If you have a broken or worn power unit clutch, you can make some changes to the friction surface and the sump. This article will teach you how to identify the non-exchangeable component parts and how to change them. You will also learn about replacing the oil suction pipe and sump, and what parts of a power unit clutch are non-exchangeable. Hopefully, you will feel confident in making these changes yourself, and that you will be able to get your vehicle back up and running as soon as possible.

Changes to a power unit clutch

In 1938, the MG Factory issued a confidential Technical Information notification advising the change from oil clutch to dry plate clutch on VA models. The engine number TPBG 1510 was replaced with VA 1254 as a result of the extensive alterations. The old oil clutch was replaced by a dry plate clutch, resulting in a new crankshaft, flywheel, 1st motion shaft, and oil holes in the crankshaft.

Early dry clutch power units could not accommodate counterbalanced crankshafts due to the presence of a sump and oil suction pipe. This pipe may foul the crankshaft and prevent it from rotating, which is why the clutch needs to be machined out by a quarter turn. To install a counterbalanced crankshaft, the clutch housing must be machined out slightly and the crankshaft flange needs to be enlarged.

Identifying the non-exchangeable component parts

One of the first steps in a clutch replacement is to identify the non-exchangeable component parts of the power unit clutch. The clutch itself is one of the non-exchangeable parts. Its pressure plate system must be designed for the power characteristics of the application. Many low-cost clutches aren’t spec’ed and reuse the throwout fork and bearing. Some of them even install the clutch disk azz-backwards. In many cases, cheap clutches fail to perform as advertised, which is a common problem. But, in the case of a cheap clutch, it may not be the clutch itself. It might be a bad clutch or a bad part.

The clutch operates as a mechanical link between the engine and transmission. The clutch pedal disengages the drive wheels when the engine is running. The torque controlled drill clutch connects two shafts and is used to control the speed and torque at a single point. A TPBG 1510 or higher clutch is required for a Dry Clutch unit. Its part numbers are taken from the Revised 1946 Factory Service Parts List.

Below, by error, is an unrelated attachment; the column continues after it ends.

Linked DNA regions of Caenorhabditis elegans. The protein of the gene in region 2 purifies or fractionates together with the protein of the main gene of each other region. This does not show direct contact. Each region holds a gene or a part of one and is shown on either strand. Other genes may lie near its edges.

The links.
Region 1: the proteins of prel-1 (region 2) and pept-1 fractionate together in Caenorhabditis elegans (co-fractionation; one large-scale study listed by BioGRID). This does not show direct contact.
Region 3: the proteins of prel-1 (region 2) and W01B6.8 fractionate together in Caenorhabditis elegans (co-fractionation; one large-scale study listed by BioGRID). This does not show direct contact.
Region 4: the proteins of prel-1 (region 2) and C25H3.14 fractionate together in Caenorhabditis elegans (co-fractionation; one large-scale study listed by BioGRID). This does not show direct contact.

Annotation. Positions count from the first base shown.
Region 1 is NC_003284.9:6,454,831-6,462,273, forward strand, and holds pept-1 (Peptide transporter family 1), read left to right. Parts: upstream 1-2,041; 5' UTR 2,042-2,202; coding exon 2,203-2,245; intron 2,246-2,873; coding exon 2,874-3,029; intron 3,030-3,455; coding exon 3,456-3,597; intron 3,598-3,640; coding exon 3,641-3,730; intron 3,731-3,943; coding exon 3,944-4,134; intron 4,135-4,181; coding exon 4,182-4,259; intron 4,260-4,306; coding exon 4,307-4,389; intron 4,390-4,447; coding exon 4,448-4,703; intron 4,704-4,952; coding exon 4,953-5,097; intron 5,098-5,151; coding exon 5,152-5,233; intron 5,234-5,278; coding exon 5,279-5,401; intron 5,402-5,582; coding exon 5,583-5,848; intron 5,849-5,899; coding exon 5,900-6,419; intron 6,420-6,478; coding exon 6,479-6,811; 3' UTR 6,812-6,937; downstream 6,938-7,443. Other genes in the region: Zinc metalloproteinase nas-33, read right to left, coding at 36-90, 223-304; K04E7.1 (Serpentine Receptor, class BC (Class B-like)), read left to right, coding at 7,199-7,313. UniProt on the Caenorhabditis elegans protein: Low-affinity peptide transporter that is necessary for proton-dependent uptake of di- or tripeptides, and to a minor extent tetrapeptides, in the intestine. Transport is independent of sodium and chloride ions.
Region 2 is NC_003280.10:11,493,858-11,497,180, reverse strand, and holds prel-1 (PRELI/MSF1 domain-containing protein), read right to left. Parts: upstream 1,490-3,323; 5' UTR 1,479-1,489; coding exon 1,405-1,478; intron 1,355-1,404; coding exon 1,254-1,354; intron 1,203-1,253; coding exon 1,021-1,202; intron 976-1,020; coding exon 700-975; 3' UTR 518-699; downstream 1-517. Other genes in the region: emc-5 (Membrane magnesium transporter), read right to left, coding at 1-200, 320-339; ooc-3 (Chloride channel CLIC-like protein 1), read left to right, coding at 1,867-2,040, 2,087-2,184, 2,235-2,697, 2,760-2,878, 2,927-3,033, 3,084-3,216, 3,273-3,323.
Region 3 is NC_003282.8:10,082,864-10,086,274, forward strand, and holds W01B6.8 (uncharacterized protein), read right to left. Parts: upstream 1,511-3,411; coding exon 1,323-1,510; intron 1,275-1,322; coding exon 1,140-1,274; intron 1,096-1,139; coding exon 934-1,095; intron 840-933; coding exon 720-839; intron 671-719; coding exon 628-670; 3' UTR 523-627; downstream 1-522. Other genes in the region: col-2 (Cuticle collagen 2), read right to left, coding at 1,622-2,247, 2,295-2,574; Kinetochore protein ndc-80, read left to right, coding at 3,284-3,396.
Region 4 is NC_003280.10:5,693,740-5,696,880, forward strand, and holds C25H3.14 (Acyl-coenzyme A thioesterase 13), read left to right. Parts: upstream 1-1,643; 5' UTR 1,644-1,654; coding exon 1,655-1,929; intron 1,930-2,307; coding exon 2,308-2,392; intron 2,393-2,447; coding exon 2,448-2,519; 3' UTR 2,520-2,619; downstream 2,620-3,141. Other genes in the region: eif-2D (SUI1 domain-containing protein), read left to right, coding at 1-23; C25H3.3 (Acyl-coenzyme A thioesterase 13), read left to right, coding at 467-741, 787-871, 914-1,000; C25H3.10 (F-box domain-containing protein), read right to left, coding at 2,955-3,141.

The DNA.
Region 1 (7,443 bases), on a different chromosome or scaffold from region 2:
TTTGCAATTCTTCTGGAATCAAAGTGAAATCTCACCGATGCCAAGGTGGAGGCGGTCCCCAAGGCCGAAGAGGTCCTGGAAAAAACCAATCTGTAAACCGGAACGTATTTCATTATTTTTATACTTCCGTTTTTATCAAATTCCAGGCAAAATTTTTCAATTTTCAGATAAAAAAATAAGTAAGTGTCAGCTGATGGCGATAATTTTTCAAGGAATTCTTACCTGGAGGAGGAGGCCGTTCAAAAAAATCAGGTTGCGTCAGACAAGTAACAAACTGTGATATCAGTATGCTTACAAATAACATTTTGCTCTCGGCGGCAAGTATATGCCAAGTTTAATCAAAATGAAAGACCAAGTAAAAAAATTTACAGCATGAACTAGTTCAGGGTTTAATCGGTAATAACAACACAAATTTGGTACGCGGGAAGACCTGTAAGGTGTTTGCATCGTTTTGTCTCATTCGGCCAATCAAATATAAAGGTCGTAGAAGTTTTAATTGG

Changing the sump and oil suction pipe

Changing the sump and oil suction pipes for power unit clutches can be a relatively simple process, and it will save you time and money over the life of your car. This task is necessary because early power units have a sump and oil suction pipe that can get in the way. In some cases, the sump and oil suction pipe can even foul the crankshaft, preventing it from rotating properly. You will need to machine the clutch housing slightly, and you will need to make the crankshaft flange a little larger.

The oil storage chamber 68 has a partition wall 67 that extends along the outer circumference of the clutch 34. This partition wall is positioned to avoid the clutch 34, the primary drive gear 35, and the front and lower walls 102 and 103. The partition wall 67 also prevents air from entering the oil storage chamber, which slows down the deterioration process.

Changing the friction surface

There are several reasons for changing the friction surface of a power unit clutch. Infrequent working on a dry clutch can cause internal temperature to increase dramatically. Also, frequent working causes the friction surface to lose its elasticity, leading to a sharp rise in internal temperature. By examining the friction surface and its components, a technician can determine the friction torque and slipping-friction power. It’s important to remember that clutch shudder can be a symptom of a glazed friction surface.

Fortunately, many clutches are very durable and can handle tens or even hundreds of millions of cycles before needing replacement. As long as proper maintenance is performed, these clutches have an extremely long operating life. Changing the friction surface can help extend the life of your power unit clutch by as much as 30%. By following these tips, you can maintain your power unit clutch for years to come and get the most performance out of it.